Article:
Welder leads are single conductor wires that are made from strands of flexible copper or aluminum wires tightly packed together. Stranded welder leads have a larger total surface area and have greater conductivity compared to solid core wire. Welder leads have a maximum voltage rating of 600 volts, which are suitable for arc welder tools, car battery, large sound systems and many other high voltage applications.
Welder AWG with the corresponding service ampacity chart below.
|Copper AWG||Aluminum AWG||Service Ampacity|
Copper is the primary conductor metal commonly used in welding leads. Copper is the preferred conductor because of its higher tensile strength and higher conductivity than aluminum conductor wire with the same circular mil (the cross section or diameter). Copper wire is nearly 1.6 times greater with conductivity of approx. 5.95x10 7. The conductivity of aluminum wiring is approx. 3.77x10 7. From the perspective of wire size, that is roughly equivalent to one gauge size behind aluminum. This makes copper wire generally more efficient and less bulky compared to aluminum.
Copper is also more resistant to corrosion than aluminum wire. It resists corrosion from moisture, humidity, industrial pollution, and other atmospheric influences better than aluminum. Also, corrosion from oxide, chloride, and sulfide buildup is conductive. Therefore, it would not lose as much power from the generated heat. On the other hand, aluminum corrosion buildup are resistive and can cause unwanted heat and power loss.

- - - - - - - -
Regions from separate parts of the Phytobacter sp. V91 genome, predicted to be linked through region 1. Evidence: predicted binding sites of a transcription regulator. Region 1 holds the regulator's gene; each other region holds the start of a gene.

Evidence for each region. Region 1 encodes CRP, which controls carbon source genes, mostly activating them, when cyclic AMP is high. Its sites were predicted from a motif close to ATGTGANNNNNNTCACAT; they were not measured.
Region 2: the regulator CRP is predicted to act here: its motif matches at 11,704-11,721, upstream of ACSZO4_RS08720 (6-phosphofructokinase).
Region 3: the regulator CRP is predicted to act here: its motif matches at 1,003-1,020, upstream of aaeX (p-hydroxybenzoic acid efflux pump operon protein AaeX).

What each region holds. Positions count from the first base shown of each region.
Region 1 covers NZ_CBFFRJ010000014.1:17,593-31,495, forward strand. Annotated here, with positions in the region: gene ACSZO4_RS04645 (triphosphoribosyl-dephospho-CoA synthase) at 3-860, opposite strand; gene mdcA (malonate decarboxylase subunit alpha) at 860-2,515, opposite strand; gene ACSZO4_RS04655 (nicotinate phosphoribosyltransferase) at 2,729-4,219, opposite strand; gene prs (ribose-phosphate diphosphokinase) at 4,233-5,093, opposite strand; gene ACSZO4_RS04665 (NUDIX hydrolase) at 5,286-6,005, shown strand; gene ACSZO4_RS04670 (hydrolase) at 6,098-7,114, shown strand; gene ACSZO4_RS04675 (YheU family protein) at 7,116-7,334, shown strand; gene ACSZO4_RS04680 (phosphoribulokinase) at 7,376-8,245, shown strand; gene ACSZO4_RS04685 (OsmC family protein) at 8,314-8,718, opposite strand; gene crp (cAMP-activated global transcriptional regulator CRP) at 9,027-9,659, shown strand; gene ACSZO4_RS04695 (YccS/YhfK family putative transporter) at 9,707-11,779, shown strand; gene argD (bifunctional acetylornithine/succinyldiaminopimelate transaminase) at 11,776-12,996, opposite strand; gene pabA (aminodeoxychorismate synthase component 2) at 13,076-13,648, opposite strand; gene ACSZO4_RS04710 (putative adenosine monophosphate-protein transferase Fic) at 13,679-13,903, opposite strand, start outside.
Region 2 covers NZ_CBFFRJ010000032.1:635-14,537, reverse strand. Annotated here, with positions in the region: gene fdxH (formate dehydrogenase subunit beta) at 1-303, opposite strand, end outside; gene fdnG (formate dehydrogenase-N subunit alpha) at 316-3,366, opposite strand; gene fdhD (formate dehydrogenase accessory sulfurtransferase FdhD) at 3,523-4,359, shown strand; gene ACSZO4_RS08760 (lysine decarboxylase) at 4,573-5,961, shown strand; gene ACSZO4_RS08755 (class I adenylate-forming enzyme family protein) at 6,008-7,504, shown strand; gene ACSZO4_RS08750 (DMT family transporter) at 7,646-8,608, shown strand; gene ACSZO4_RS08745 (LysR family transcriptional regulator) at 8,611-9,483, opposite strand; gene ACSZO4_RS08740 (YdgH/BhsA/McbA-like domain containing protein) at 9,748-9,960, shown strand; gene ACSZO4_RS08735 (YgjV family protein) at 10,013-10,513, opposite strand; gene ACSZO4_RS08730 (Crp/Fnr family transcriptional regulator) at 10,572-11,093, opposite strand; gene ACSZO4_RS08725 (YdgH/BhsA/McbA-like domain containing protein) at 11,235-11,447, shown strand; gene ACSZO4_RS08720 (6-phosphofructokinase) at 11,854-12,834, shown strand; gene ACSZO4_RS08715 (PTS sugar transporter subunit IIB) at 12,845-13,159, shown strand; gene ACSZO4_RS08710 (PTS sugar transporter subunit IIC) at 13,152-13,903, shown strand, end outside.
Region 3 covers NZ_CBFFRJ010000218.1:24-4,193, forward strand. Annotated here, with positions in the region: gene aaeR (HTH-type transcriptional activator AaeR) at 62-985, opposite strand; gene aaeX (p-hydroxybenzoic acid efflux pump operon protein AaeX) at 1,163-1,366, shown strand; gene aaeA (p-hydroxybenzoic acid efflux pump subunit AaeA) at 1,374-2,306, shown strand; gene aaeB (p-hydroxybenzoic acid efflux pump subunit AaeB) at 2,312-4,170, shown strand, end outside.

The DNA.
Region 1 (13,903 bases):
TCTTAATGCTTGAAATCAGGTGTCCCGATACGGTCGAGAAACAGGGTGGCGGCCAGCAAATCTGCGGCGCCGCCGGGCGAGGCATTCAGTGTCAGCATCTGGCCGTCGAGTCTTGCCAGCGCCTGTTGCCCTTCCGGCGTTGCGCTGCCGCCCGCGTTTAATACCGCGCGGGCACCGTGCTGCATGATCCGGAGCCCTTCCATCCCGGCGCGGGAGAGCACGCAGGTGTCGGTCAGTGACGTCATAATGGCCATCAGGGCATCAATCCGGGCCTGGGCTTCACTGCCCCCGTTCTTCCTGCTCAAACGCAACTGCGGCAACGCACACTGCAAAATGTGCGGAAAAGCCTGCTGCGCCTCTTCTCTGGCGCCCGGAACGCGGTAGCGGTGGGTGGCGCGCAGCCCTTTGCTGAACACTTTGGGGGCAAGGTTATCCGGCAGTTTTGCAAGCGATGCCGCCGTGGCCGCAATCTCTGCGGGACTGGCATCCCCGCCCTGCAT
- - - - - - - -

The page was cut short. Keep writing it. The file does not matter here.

An advantage that aluminum conductor has over copper would be cost. Aluminum usually costs less. However, the cost difference is relative. The exact cost difference between copper and aluminum varies depending on the current commodity price of the market, since prices fluctuate widely.
A comparison of copper and aluminum wire characteristics is shown in the chart below.
|Tensile strength (lb/in2).||50,000||32,000|
|Tensile strength for same conductivity (lb).||50,000||50,000|
|Weight for same conductivity (lb).||100||50|
|Cross section for same conductivity (C.M.).||100||155|
|Specific resistance (W/mil ft).||10.6||17|
Solid wire or solid core is referred to a single solid strand cable. Solid wire have the advantage of being more compacted for the same current capacity, since solid wire doesn't have unoccupied spaces or gaps between individual strand of wires. Solid wire are usually preferred in applications that doesn't require for the wire to be flexible or constant manipulation of the wire. Solid wires are also used as magnet wire, typically for transformers and motors.
Stranded wire are preferred for welding cable due to it flexibility and durability, by having many smaller strands of wires, it allows to be more flexible, since stranded wires are generally easier to bend and manipulate without breaking or damaging the wire. Stranded wire usually cost more due to the increase in processes required in manufacturing the wire. Stranded wire perform better at high frequencies since current travels near the surface of the wire.
Call us at 877.474.8209 to speak with an application engineer about your project.